As the U.S. Democrats push for immigration reform laws that recognize the contribution of the many non-citizens residing within U.S. borders, border states are taking matters into their own hands. Arizona’s newly passed legislation originally required that police officers question individuals who they believe may be in the country illegally. A Phoenix police officer effectively sued in response, saying that the new law would require him to stop school children in the area he patrols during the day to inquire about their citizenship. Arizona state lawmakers seemingly predicted resistance from some police precincts: the law includes a clause that enables the state to sue police departments that do not enforce the new mandate. The law was amended on May 1 to only allow questioning of people who police stop, detain or arrest, but civil rights advocates say that police can and have invented all kinds of reasons for stopping people they want to question. President Barack Obama has voiced concern and is exploring strategies to challenge Arizona’s new legislation.

In the meantime, some policymakers in Utah are hoping to implement similar legislation. Although Utah lawmakers may have been entertaining such legislation before Arizona established its new law, they have certainly been influenced by the dramatic actions of their neighboring state.

Representative Steve Sandstrom says he is drafting a similar bill for Utah because he fears that, if Utah continues to be perceived as soft on illegal immigrants, all the aliens residing in Arizona will flock to Utah. Sandstrom is taking the approach to undocumented immigrants that New Yorkers take to cockroaches. If your neighbor hires an exterminator, you’d better hire one, too, or the bugs will be eating in your kitchen tomorrow. The difference is that one method deals with disease-carrying insects and the other deals with people—families and children who are entitled to the same basic human rights as each and every U.S. citizen.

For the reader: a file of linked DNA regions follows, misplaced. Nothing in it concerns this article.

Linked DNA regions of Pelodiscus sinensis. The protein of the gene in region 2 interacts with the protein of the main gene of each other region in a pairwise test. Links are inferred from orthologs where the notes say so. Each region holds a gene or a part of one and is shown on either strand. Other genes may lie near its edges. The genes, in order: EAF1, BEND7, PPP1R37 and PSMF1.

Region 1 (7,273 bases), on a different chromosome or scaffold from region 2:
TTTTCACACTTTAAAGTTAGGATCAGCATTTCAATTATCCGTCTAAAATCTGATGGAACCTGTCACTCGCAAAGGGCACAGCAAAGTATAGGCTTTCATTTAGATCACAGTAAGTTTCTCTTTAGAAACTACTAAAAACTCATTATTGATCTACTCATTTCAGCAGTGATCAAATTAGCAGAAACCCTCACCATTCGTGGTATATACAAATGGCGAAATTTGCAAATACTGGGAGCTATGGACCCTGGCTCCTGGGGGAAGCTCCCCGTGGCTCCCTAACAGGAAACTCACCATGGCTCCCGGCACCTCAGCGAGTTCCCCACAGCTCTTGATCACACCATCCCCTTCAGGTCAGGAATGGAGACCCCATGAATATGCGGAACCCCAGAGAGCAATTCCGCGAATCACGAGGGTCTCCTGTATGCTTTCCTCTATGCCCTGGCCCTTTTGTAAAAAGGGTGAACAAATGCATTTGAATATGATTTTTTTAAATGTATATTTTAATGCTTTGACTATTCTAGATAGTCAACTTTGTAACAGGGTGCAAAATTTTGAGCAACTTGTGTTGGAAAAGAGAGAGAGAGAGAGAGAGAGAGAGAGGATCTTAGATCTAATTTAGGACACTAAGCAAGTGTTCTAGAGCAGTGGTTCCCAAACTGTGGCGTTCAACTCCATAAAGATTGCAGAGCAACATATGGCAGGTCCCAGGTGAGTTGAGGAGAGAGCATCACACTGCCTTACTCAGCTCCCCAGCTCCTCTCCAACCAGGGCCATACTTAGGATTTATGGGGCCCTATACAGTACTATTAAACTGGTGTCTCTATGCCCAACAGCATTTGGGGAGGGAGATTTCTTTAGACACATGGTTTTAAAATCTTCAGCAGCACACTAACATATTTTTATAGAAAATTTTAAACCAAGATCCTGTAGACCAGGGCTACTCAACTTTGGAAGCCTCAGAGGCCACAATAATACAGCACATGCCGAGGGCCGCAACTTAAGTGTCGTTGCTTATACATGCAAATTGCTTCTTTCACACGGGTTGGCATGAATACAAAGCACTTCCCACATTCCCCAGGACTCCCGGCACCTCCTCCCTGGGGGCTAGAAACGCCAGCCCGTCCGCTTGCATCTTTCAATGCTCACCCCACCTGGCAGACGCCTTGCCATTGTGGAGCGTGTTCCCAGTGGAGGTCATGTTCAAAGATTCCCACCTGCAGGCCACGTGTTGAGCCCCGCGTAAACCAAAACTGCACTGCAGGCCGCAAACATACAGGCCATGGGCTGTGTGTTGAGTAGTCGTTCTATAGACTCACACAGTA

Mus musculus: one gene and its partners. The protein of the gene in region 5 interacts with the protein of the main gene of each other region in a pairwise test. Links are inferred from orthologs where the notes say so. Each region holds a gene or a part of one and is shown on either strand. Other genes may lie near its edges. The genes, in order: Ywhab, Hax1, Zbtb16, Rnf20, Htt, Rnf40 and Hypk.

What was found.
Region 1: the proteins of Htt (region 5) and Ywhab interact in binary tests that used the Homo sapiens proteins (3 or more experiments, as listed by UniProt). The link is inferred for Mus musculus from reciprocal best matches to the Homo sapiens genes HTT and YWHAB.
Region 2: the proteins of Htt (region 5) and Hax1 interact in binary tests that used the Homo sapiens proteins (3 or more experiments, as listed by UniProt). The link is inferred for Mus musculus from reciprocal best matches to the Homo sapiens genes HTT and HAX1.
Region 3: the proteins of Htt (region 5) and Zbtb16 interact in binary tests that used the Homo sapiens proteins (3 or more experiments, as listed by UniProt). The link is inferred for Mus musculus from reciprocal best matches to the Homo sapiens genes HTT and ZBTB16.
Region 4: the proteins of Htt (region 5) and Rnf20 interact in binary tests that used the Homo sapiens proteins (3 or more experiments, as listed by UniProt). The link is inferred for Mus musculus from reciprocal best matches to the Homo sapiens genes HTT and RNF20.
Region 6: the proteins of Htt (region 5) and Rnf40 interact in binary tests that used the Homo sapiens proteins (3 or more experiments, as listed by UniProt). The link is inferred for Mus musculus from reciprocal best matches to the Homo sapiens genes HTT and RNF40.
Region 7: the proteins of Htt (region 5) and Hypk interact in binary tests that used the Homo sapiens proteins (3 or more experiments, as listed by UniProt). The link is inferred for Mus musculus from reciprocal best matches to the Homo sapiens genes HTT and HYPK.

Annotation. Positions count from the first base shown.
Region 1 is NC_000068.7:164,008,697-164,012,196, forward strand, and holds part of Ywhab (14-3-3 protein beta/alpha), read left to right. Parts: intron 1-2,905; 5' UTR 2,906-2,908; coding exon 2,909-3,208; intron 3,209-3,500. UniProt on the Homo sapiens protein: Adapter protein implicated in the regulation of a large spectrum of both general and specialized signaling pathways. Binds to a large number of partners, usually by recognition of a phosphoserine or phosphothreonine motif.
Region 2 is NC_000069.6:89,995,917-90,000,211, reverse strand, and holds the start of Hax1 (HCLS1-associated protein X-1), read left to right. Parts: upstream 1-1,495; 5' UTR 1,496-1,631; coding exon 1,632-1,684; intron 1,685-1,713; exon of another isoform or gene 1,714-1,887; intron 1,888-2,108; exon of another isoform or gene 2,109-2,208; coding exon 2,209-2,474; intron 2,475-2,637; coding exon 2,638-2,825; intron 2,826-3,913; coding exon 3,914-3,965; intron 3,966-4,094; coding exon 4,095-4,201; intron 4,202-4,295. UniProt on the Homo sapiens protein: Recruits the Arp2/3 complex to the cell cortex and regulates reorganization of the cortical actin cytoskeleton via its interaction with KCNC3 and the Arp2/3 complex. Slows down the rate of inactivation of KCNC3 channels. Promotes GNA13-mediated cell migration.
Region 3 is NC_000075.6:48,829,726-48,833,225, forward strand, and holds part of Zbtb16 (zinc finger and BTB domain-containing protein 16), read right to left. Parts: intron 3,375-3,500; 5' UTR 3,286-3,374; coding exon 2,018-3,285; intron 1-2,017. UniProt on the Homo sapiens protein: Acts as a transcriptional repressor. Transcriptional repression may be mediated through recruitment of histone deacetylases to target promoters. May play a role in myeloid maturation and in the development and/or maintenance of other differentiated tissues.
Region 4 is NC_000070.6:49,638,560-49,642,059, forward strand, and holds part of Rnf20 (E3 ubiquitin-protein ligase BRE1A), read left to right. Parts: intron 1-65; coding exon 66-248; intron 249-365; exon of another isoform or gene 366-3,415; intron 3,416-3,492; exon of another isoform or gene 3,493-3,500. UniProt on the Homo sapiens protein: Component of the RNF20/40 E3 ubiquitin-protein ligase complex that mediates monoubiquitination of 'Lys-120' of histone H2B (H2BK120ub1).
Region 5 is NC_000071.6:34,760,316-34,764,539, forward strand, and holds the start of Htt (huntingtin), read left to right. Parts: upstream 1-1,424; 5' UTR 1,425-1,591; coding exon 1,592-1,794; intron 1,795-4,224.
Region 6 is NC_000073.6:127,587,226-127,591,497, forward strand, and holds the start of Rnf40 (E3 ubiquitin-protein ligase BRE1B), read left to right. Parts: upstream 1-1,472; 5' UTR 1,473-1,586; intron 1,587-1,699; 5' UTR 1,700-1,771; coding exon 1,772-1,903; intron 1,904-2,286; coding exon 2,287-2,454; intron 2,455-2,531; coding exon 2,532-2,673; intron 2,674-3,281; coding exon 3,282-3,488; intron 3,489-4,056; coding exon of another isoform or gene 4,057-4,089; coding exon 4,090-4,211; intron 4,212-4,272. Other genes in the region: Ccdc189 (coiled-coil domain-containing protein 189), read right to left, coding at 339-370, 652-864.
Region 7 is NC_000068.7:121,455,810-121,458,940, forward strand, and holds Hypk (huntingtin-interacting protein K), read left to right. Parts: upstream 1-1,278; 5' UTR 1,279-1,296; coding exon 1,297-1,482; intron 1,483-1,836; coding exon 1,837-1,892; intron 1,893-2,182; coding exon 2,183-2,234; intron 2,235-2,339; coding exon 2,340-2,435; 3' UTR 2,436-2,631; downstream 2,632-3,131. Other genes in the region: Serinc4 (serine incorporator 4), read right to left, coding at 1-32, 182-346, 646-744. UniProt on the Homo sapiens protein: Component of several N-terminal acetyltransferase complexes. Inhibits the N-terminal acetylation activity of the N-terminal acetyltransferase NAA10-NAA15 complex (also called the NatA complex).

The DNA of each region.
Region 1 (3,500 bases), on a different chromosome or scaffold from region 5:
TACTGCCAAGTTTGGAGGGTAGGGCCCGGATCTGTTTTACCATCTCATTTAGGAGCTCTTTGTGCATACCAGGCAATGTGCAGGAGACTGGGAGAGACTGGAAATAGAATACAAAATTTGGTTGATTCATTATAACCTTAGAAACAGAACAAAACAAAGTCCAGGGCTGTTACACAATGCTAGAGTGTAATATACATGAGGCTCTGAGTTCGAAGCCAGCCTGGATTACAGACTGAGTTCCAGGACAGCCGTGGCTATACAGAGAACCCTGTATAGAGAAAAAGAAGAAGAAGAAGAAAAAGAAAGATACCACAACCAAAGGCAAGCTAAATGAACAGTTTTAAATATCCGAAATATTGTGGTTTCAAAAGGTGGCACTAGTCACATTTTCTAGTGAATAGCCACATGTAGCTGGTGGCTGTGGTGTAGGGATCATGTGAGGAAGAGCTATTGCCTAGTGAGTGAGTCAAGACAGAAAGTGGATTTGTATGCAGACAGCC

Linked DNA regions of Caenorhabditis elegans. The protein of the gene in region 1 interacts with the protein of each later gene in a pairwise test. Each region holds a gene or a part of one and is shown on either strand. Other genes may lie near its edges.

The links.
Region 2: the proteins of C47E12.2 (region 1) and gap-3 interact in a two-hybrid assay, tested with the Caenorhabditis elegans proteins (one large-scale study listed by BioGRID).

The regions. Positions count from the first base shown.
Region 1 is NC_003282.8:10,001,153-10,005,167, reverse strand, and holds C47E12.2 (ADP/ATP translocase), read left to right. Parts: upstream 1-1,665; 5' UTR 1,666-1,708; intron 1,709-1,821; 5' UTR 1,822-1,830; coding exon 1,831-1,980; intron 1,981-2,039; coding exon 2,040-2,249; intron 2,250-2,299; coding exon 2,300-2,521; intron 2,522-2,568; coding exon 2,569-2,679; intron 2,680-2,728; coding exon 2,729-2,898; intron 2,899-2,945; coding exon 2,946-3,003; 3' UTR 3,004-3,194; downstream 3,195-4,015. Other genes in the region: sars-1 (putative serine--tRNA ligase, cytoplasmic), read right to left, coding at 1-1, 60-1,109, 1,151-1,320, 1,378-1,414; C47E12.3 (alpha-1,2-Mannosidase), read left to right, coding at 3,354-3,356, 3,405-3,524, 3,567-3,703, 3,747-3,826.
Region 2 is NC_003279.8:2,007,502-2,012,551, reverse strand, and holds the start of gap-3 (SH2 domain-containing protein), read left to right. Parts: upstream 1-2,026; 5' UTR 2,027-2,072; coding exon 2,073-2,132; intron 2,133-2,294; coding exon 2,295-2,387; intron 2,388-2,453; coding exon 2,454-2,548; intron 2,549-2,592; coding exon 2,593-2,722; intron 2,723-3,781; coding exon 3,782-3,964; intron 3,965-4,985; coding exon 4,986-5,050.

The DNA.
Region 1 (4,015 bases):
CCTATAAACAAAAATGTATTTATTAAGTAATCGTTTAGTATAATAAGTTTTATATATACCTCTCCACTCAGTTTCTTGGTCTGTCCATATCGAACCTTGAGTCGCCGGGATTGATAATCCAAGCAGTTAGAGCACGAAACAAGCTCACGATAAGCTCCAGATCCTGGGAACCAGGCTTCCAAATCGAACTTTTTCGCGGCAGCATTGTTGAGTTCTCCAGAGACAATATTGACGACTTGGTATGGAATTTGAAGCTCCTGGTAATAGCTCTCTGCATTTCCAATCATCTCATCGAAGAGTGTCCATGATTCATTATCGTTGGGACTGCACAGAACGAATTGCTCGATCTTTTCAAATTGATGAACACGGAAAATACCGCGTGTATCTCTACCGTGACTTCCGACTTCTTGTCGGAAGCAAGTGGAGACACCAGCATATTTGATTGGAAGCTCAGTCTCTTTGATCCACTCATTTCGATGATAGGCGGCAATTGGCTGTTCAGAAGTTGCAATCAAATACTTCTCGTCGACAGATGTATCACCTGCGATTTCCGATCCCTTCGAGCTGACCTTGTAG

In 2002, Utah passed a controversial law that extends in-state tuition to children of undocumented immigrants. The law has been challenged unsuccessfully every year since it was passed. Sandstrom’s bill would supersede existing legislation for both in-state tuition and driving privilege cards currently extended to undocumented immigrants in Utah. Is a law that deters students from obtaining higher education ever a good idea?

Supporters from both Arizona and Utah insist that the new laws do not promote racial profiling, but it is difficult to see how they don’t. What other criteria will police use to guess who might be in the U.S. illegally? Mode of transportation? A penchant for ethnic cuisine?